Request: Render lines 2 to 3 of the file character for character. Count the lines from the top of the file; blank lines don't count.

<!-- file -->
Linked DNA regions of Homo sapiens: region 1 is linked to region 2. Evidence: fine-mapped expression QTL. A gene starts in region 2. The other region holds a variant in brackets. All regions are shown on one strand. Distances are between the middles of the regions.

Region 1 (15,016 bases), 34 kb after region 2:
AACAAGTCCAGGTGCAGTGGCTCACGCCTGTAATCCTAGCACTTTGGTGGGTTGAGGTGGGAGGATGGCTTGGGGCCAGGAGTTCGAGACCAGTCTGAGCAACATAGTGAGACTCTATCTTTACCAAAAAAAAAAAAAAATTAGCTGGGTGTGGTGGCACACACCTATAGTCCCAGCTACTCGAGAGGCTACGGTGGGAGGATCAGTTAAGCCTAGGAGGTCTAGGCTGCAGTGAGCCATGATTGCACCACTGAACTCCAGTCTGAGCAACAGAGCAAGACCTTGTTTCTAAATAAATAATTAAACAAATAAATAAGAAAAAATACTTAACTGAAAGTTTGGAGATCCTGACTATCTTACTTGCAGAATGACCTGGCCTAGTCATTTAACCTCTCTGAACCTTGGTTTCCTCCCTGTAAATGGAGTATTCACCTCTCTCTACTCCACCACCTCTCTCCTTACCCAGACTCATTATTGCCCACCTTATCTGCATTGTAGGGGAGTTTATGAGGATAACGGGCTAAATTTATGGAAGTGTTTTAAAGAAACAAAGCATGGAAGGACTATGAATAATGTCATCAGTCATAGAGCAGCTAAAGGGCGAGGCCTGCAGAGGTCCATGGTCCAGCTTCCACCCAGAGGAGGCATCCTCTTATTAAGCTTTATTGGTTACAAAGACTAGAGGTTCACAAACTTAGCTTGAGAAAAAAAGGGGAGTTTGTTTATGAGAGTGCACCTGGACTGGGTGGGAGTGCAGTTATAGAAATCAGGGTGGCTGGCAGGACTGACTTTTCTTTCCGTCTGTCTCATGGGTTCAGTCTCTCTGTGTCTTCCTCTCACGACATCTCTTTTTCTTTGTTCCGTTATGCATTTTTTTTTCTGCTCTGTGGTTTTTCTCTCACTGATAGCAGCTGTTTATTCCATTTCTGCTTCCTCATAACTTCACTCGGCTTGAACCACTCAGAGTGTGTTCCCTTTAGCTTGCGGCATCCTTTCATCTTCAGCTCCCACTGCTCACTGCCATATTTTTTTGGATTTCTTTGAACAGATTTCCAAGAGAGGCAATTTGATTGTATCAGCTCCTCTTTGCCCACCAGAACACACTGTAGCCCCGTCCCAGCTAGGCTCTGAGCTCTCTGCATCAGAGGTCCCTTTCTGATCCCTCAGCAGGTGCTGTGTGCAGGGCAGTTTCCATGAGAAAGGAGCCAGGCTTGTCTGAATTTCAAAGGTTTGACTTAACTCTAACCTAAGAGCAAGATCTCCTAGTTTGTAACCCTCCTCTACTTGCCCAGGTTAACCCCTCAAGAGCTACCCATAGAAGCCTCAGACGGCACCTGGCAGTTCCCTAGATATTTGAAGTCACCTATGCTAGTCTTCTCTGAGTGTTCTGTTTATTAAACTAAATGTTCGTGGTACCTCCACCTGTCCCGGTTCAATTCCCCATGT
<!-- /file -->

Region 1 (15,016 bases), 34 kb after region 2:
AACAAGTCCAGGTGCAGTGGCTCACGCCTGTAATCCTAGCACTTTGGTGGGTTGAGGTGGGAGGATGGCTTGGGGCCAGGAGTTCGAGACCAGTCTGAGCAACATAGTGAGACTCTATCTTTACCAAAAAAAAAAAAAAATTAGCTGGGTGTGGTGGCACACACCTATAGTCCCAGCTACTCGAGAGGCTACGGTGGGAGGATCAGTTAAGCCTAGGAGGTCTAGGCTGCAGTGAGCCATGATTGCACCACTGAACTCCAGTCTGAGCAACAGAGCAAGACCTTGTTTCTAAATAAATAATTAAACAAATAAATAAGAAAAAATACTTAACTGAAAGTTTGGAGATCCTGACTATCTTACTTGCAGAATGACCTGGCCTAGTCATTTAACCTCTCTGAACCTTGGTTTCCTCCCTGTAAATGGAGTATTCACCTCTCTCTACTCCACCACCTCTCTCCTTACCCAGACTCATTATTGCCCACCTTATCTGCATTGTAGGGGAGTTTATGAGGATAACGGGCTAAATTTATGGAAGTGTTTTAAAGAAACAAAGCATGGAAGGACTATGAATAATGTCATCAGTCATAGAGCAGCTAAAGGGCGAGGCCTGCAGAGGTCCATGGTCCAGCTTCCACCCAGAGGAGGCATCCTCTTATTAAGCTTTATTGGTTACAAAGACTAGAGGTTCACAAACTTAGCTTGAGAAAAAAAGGGGAGTTTGTTTATGAGAGTGCACCTGGACTGGGTGGGAGTGCAGTTATAGAAATCAGGGTGGCTGGCAGGACTGACTTTTCTTTCCGTCTGTCTCATGGGTTCAGTCTCTCTGTGTCTTCCTCTCACGACATCTCTTTTTCTTTGTTCCGTTATGCATTTTTTTTTCTGCTCTGTGGTTTTTCTCTCACTGATAGCAGCTGTTTATTCCATTTCTGCTTCCTCATAACTTCACTCGGCTTGAACCACTCAGAGTGTGTTCCCTTTAGCTTGCGGCATCCTTTCATCTTCAGCTCCCACTGCTCACTGCCATATTTTTTTGGATTTCTTTGAACAGATTTCCAAGAGAGGCAATTTGATTGTATCAGCTCCTCTTTGCCCACCAGAACACACTGTAGCCCCGTCCCAGCTAGGCTCTGAGCTCTCTGCATCAGAGGTCCCTTTCTGATCCCTCAGCAGGTGCTGTGTGCAGGGCAGTTTCCATGAGAAAGGAGCCAGGCTTGTCTGAATTTCAAAGGTTTGACTTAACTCTAACCTAAGAGCAAGATCTCCTAGTTTGTAACCCTCCTCTACTTGCCCAGGTTAACCCCTCAAGAGCTACCCATAGAAGCCTCAGACGGCACCTGGCAGTTCCCTAGATATTTGAAGTCACCTATGCTAGTCTTCTCTGAGTGTTCTGTTTATTAAACTAAATGTTCGTGGTACCTCCACCTGTCCCGGTTCAATTCCCCATGT